Interpreting publication of "Rwanda genocide survivors criticize UN court’s call to permanently halt elderly suspect’s trial”

By Leo Kabalisa
On 15 August 2023 at 01:40

Views expressed in this article are of the author. Leo Kabalisa lost four brothers, his father, and many members of his family during the Genocide Against Tutsi in Rwanda. He is currently an educator, President of Ibuka Canada, a Canadian organization for Genocide Survivors in Canada incorporated in 2023 and Vice President of Hope for Rwanda’s Children Fund which sponsors education for children in need in Rwanda.

The Toronto Star’s August 10th publication of the AP article “Rwanda genocide survivors criticize UN court’s call to permanently halt elderly suspect’s trial” summarizes the August 7th court decision to not proceed with the trial of Felicien Kabuga, a key figure in planning and financing the 1994 Genocide Against Tutsis in Rwanda.

With quotes from UN Chief Prosecutor Serge Brammetz and genocide survivor, Francine Uwamariya, the article attempts to provide a nuanced perspective with language imagery, but it leaves survivors wondering if the world understands their story.

The headline of the article leads with “Rwanda genocide survivors” – a phrase commonly used by genocide deniers. The 2018 UN Declaration that the genocide be recognized as “the 1994 Genocide Against Tutsi” names the true victims and opposes the genocide deniers who prefer the phrase “Rwandan Genocide” to assert the claims of a “double genocide” of Tutsis and Hutus which never happened.

The article sews further confusion with the caption of the accompanying photograph of crying “Rwandan refugee children” begging to cross a bridge between Rwanda and Zaire (now the Democratic Republic of Congo/DRC). No explanation of this photograph is included in the article.

Does this help the reader understand the issue of trying a war criminal from 1994 or does it mislead the reader to think that Rwandan refugees who fled in 1994 cannot return to Rwanda? Rwanda’s policy on the right to return has always been clear: the right to return is not only allowed but encouraged!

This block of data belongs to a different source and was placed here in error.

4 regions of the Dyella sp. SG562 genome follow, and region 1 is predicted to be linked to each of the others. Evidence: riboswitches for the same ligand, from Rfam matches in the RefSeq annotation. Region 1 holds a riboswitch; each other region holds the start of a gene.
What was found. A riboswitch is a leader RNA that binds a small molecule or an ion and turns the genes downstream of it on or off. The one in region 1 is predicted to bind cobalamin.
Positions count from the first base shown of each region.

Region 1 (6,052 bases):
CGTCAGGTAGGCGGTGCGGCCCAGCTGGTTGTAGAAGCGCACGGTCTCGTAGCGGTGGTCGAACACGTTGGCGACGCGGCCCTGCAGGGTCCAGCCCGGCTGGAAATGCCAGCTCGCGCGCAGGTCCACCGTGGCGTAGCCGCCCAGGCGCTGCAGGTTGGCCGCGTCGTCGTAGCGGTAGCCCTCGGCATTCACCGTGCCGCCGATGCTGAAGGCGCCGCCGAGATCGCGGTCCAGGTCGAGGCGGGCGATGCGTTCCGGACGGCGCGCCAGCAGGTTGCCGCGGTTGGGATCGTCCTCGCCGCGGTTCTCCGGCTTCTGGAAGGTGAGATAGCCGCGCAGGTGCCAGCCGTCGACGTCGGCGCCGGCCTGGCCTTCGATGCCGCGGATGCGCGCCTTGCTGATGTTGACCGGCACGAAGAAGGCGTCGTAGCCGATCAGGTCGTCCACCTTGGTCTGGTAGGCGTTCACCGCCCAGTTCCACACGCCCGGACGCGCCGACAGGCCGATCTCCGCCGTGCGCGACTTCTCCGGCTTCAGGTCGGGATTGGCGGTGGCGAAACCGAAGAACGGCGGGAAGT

The world of global politics at the UN is rife with paradoxes. While the UN recognized the 1994 Genocide Against Tutsi, the UN also recalled its 1994 mission to Rwanda (UNAMIR) headed by Canadian General Romeo Dallaire as the killings accelerated. While the regime orchestrating the genocide began to lose the war and millions including perpetrators fled to Zaire (now the DRC), the UN settled refugees on the border between Rwanda and Zaire in violation of a policy to establish camps at least 25 km from the border of a conflict zone. This enabled the remnants of the defeated “EX-FAR” (former Rwandan Army) to launch frequent deadly raids from the DRC on the civilian population across the border.

The betrayal of Rwanda by the UN is clear and has a long history. Killings of Tutsis from 1959 to 1961 and in 1973 were never condemned. For 30 years, no help was given to refugees who fled these massacres to allow them to return home. The UN gave full support to the former Rwandan government, which created state-sponsored discrimination and anti-Tutsi indoctrination. Rwandans had to carry identity cards identifying them as Hutu, Tutsi, or Twa and the government created quotas to restrict Tutsi access to state run sectors such as education and employment.

While the UN condemned Apartheid in South Africa, it allowed Rwanda to sail on undeterred until it carried out “the final solution” for Tutsis living inside Rwanda. Throughout the genocide Rwanda most ironically retained its seat on the UN Security Council!

The Toronto Star’s article of August 10th omits that Kabuga was arrested in 2020 and has been in custody for three years. During this time, Kabuga’s competence to stand trial was the subject of medical inquiry, twice accepted but overturned on the third appeal. The judges proposed an “alternative procedure that resembles a trial as closely as possible, but without the possibility of a conviction” (Justice Denied for Rwanda Genocide Victims | Human Rights Watch). The UN still rejected this proposal. For Tutsi survivors, the passage of time has become the victor, and justice is the loser.

Too many questions remain. Why can’t the UN move this case forward in some form? Whose interests are really being protected? How was Kabuga able to live for 20 years in France undetected? Why are the family and friends who hid Kabuga and obstructed justice not held accountable? If Kabuga had been a Nazi, would greater efforts have been made to find him, put him on trial and convict him?

In today’s world of rampant neocolonialism, countries defend their economic interests in Africa at the cost of African human rights. If “Every Child Matters” and the “Anti-Black Racism Movement” have taught us anything, it’s that telling the truth is the only solution. It is up to us to call the establishment to account and demand the UN deliver justice if it is to have any relevance in the 21st century. Justice delayed is justice denied. General Dallaire surely showed us the way. We must heed his good example!

Leo Kabalisa is the President of Ibuka Canada.